Stupid Liberals & The Economics They Don’t Get

Oh, the mirth! A liberal on Twitter was talking about the “progressive approach to fiscal responsibility.” Oh I laughed out loud, I did. And when I did, I was chided about President Bush’s fiscal irresponsibility. You know what? Fiscal conservatives didn’t like big spending then, either.

So anyway, turns out that liberals are stupid when it comes to economics. More proof:

“How did the six ideological groups do overall? Here they are, best to worst, with an average number of incorrect responses from 0 to 8: Very conservative, 1.30; Libertarian, 1.38; Conservative, 1.67; Moderate, 3.67; Liberal, 4.69; Progressive/very liberal, 5.26.

Americans in the first three categories do reasonably well. But the left has trouble squaring economic thinking with their political psychology, morals and aesthetics.

To be sure, none of the eight questions specifically challenge the political sensibilities of conservatives and libertarians. Still, not all of the eight questions are tied directly to left-wing concerns about inequality and redistribution. In particular, the questions about mandatory licensing, the standard of living, the definition of monopoly, and free trade do not specifically challenge leftist sensibilities.

Yet on every question the left did much worse. On the monopoly question, the portion of progressive/very liberals answering incorrectly (31%) was more than twice that of conservatives (13%) and more than four times that of libertarians (7%). On the question about living standards, the portion of progressive/very liberals answering incorrectly (61%) was more than four times that of conservatives (13%) and almost three times that of libertarians (21%).

The survey also asked about party affiliation. Those responding Democratic averaged 4.59 incorrect answers. Republicans averaged 1.61 incorrect, and Libertarians 1.26 incorrect.

This is not surprising. Liberals live in a la-la world where consequences are separated from causation. There seems to be a correlation between this behavior and this outcome but let’s not jump to any conclusions. They have trouble with a + b = c linear thinking. They have subjective realities–which is to say they live in their own fantasy world. The findings of this study are not shocking at all.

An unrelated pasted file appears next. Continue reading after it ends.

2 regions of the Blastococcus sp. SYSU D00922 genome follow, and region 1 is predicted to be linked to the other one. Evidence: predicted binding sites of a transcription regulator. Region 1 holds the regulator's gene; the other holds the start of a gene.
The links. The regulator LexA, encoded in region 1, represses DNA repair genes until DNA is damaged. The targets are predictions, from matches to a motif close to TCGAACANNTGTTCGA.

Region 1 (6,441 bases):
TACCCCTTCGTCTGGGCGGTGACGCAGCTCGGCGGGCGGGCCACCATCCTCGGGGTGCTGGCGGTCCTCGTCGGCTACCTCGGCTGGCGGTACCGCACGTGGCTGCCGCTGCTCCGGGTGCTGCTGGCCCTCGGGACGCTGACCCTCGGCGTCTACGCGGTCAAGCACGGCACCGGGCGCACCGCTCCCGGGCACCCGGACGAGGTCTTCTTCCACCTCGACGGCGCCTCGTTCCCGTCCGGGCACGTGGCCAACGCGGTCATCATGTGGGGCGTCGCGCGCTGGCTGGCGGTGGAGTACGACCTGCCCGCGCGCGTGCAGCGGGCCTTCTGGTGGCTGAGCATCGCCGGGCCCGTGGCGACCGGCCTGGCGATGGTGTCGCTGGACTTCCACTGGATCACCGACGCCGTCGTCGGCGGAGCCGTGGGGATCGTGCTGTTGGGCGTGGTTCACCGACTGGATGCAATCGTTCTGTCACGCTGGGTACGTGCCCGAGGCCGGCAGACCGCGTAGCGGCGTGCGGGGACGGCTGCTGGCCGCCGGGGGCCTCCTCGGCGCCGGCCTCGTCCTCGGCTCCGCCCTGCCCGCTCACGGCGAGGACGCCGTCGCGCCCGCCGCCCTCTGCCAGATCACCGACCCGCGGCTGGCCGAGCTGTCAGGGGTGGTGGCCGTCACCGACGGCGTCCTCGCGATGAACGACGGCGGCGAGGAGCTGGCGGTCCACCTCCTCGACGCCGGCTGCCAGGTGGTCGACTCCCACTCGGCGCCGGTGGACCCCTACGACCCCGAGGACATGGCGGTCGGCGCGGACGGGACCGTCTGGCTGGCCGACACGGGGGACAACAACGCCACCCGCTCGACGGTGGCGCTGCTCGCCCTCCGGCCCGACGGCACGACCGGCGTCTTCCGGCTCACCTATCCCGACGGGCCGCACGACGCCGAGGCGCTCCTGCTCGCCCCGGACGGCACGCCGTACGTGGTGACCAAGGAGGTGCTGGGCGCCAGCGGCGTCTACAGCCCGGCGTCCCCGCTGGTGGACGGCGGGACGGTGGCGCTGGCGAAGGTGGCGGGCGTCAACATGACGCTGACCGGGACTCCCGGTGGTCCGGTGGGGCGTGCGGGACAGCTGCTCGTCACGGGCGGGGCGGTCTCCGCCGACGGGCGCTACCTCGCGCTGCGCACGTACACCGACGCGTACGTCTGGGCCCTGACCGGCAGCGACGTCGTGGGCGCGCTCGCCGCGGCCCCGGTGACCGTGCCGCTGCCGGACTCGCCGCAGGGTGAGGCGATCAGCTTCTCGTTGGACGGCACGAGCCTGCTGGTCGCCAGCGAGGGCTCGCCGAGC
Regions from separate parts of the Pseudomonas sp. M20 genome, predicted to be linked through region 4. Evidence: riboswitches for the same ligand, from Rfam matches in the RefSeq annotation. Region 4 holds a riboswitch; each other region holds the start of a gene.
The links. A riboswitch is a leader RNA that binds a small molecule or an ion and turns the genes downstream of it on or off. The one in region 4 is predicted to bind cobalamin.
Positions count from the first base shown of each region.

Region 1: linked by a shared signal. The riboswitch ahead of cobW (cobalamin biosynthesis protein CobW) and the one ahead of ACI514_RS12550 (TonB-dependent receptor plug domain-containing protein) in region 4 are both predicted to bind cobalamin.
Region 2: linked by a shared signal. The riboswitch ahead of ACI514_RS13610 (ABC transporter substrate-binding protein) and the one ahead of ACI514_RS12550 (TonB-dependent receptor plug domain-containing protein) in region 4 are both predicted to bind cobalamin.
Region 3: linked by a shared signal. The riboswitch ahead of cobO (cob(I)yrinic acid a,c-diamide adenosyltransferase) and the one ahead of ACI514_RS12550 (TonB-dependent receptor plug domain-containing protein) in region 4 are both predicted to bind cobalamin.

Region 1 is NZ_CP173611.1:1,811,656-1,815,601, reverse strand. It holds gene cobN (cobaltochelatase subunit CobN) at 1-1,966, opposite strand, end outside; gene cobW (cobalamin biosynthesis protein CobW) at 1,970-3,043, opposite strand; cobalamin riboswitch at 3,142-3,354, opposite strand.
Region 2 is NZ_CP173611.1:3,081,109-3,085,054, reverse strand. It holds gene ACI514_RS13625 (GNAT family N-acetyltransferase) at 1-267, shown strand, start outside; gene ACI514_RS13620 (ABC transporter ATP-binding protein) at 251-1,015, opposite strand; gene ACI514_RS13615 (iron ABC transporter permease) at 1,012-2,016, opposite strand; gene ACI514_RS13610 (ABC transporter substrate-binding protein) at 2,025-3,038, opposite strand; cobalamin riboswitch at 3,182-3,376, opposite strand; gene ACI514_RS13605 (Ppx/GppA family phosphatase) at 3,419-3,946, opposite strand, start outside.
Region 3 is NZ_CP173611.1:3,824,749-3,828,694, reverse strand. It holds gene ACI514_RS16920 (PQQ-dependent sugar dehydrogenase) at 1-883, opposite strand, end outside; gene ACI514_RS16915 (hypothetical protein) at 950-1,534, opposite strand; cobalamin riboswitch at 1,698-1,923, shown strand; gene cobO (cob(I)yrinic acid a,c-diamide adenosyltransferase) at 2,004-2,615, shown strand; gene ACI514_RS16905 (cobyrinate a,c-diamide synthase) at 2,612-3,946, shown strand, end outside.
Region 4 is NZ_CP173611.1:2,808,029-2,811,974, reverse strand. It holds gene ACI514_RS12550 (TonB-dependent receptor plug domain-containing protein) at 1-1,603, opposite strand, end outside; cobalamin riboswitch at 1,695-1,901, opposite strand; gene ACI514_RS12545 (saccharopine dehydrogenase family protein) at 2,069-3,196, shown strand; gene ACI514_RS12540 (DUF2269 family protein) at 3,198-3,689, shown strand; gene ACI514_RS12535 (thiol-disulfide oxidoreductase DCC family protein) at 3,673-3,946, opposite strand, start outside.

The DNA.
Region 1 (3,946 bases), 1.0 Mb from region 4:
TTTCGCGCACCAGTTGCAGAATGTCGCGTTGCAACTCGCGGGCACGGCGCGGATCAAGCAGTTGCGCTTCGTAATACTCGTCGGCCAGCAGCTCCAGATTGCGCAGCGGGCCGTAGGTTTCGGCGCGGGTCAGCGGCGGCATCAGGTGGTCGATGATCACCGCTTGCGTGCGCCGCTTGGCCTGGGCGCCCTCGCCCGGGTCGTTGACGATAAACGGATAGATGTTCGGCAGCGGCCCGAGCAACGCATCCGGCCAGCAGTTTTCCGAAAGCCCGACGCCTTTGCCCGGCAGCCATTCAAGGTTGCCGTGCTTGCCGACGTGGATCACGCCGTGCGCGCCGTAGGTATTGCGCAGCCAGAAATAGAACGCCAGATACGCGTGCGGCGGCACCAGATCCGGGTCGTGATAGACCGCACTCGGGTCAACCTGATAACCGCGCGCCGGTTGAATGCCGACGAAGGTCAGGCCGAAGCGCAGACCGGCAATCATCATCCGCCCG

In a related piece titled “Morici: Democratic Capitalism is Suffering, there is talk about the why of this delusion:

Politicians have deluded themselves into believing an education system that encourages young people to “find themselves,” instead of “finding something productive” will give society enough scientists and engineers to solve the tough problems needed to perpetuate growth.

They have deluded themselves into thinking that professors spending six hours a week or less teaching and the rest thinking great thoughts, or verbally pistol whipping the society that supports them, is somehow wealth creating.

Finally, free markets can’t be wholly free but from Tokyo to Berlin national leaders have peculiar notions about who should compete, who should be regulated and how.

Most national leaders having been educated in squeaky clean environs like Harvard, Oxford and the University of Tokyo believe anything created by hand, other than an exquisite meal or with a computer keystroke, is somehow unworthy of western post-industrial society.

In a world where truth is anything that an intellectual says it is, hard economic realities mean little. They are more distractions and irritants because they interfere with the world they want to create.

That’s why they’re dangerous: they’re not only ignorant, they’re arrogant. They believe they know better. This toxic brew spells disaster.

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